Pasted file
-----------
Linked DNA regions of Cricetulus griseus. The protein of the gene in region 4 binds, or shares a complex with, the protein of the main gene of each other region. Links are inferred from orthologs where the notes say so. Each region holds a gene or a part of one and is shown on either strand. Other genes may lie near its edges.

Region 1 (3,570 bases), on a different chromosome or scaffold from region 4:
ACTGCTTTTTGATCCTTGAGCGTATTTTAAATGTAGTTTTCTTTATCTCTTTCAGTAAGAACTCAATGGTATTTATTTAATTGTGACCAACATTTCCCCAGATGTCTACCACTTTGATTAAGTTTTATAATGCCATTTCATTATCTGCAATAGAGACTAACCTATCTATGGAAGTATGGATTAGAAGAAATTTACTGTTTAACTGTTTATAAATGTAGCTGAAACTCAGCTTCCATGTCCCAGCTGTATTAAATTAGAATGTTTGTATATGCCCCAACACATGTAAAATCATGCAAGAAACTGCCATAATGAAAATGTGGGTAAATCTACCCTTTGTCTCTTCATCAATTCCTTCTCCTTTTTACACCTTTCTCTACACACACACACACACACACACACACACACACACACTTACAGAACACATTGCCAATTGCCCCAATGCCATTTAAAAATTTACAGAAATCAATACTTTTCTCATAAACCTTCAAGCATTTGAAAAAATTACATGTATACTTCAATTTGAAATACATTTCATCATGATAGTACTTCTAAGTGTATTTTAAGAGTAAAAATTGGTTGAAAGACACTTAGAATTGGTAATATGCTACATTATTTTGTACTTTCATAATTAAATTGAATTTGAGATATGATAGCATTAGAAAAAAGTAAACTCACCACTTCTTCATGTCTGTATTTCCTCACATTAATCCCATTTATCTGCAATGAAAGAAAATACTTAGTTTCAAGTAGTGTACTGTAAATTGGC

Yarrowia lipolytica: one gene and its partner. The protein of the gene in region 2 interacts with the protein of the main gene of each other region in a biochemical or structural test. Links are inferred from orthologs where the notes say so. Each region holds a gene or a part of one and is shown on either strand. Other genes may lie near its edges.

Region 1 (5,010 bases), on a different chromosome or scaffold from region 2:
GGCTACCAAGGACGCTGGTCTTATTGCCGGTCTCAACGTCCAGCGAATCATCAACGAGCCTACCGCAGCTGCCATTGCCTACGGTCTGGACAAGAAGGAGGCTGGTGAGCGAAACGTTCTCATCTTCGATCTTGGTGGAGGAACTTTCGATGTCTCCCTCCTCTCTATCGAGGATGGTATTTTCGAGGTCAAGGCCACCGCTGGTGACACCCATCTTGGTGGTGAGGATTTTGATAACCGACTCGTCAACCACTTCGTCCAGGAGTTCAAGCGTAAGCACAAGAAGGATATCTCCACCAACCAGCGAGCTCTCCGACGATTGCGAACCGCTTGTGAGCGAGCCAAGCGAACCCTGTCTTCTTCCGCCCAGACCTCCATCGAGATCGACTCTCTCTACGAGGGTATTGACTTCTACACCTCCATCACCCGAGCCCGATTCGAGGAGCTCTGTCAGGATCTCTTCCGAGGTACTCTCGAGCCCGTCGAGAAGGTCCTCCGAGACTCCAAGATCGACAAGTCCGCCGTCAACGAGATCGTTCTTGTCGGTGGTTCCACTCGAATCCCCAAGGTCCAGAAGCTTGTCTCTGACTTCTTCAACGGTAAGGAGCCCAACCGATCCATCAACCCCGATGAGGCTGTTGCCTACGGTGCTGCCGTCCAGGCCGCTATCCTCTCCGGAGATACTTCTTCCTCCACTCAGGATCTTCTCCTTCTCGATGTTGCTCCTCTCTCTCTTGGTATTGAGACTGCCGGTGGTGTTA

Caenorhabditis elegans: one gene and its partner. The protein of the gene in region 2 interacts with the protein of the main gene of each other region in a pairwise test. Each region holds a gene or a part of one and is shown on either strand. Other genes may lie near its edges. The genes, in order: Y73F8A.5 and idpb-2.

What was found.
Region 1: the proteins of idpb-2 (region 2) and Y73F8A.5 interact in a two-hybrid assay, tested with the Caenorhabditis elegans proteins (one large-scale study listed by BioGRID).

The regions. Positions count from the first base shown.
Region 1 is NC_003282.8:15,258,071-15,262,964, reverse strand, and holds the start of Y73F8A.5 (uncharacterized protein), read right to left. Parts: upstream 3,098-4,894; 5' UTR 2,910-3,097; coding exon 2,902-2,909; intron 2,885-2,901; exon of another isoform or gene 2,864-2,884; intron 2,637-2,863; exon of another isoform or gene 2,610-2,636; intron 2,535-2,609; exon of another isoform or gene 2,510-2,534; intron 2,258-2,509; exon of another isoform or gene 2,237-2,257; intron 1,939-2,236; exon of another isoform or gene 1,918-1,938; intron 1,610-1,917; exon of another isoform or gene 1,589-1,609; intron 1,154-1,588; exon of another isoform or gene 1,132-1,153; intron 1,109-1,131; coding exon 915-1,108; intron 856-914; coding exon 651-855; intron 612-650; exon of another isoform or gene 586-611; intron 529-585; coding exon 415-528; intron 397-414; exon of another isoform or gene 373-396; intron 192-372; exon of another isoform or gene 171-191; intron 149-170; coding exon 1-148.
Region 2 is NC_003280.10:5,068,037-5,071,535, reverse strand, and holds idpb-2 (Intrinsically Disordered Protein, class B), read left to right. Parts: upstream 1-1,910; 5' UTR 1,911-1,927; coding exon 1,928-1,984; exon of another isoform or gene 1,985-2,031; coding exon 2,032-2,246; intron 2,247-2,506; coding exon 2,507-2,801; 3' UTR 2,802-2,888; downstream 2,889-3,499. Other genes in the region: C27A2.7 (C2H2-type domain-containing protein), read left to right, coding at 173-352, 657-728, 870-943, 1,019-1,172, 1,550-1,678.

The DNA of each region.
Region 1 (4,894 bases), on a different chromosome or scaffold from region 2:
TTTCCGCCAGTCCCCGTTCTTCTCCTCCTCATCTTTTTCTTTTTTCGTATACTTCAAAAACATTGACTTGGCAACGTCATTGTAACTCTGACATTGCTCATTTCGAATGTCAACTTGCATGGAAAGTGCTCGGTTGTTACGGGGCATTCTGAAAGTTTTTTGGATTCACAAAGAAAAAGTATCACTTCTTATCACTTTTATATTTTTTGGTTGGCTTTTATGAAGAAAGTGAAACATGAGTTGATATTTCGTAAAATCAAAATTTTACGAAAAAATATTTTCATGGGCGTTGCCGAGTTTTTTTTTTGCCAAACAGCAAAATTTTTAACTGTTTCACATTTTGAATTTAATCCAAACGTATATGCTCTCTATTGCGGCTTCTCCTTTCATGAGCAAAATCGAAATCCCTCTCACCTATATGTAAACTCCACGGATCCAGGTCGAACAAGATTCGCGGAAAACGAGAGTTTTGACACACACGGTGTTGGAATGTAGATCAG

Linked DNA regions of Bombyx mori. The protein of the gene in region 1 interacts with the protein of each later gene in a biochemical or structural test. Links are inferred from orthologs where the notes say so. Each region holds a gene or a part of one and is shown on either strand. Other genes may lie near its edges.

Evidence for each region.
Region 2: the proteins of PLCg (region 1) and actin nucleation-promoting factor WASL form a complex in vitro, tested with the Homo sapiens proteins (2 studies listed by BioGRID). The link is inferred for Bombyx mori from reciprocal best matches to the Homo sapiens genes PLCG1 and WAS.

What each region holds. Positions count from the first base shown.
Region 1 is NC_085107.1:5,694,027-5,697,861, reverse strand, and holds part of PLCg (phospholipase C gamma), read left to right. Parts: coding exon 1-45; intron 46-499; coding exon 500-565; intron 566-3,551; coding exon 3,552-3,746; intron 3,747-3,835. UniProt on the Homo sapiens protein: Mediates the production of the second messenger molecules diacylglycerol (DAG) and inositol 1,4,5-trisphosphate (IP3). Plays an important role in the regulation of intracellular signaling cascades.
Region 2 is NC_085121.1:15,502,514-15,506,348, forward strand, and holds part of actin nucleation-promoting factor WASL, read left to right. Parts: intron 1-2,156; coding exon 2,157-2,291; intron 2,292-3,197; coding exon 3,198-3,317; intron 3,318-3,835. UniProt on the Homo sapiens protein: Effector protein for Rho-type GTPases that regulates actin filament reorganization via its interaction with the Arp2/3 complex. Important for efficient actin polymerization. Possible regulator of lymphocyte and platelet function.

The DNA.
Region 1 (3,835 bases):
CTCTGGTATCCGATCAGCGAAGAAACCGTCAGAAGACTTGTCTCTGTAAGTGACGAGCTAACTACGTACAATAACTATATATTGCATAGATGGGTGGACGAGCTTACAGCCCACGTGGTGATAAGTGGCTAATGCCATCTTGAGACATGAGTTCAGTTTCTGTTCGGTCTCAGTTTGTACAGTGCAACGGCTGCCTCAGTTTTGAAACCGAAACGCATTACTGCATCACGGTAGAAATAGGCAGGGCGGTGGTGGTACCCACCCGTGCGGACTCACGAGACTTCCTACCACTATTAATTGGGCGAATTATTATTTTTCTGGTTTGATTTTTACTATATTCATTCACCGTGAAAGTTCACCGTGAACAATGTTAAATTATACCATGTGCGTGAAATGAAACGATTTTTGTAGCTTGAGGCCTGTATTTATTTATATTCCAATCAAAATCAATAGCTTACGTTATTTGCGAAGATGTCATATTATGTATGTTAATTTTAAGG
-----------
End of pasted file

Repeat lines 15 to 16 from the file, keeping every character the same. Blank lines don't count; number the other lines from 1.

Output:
TTTCCGCCAGTCCCCGTTCTTCTCCTCCTCATCTTTTTCTTTTTTCGTATACTTCAAAAACATTGACTTGGCAACGTCATTGTAACTCTGACATTGCTCATTTCGAATGTCAACTTGCATGGAAAGTGCTCGGTTGTTACGGGGCATTCTGAAAGTTTTTTGGATTCACAAAGAAAAAGTATCACTTCTTATCACTTTTATATTTTTTGGTTGGCTTTTATGAAGAAAGTGAAACATGAGTTGATATTTCGTAAAATCAAAATTTTACGAAAAAATATTTTCATGGGCGTTGCCGAGTTTTTTTTTTGCCAAACAGCAAAATTTTTAACTGTTTCACATTTTGAATTTAATCCAAACGTATATGCTCTCTATTGCGGCTTCTCCTTTCATGAGCAAAATCGAAATCCCTCTCACCTATATGTAAACTCCACGGATCCAGGTCGAACAAGATTCGCGGAAAACGAGAGTTTTGACACACACGGTGTTGGAATGTAGATCAG

Linked DNA regions of Bombyx mori. The protein of the gene in region 1 interacts with the protein of each later gene in a biochemical or structural test. Links are inferred from orthologs where the notes say so. Each region holds a gene or a part of one and is shown on either strand. Other genes may lie near its edges.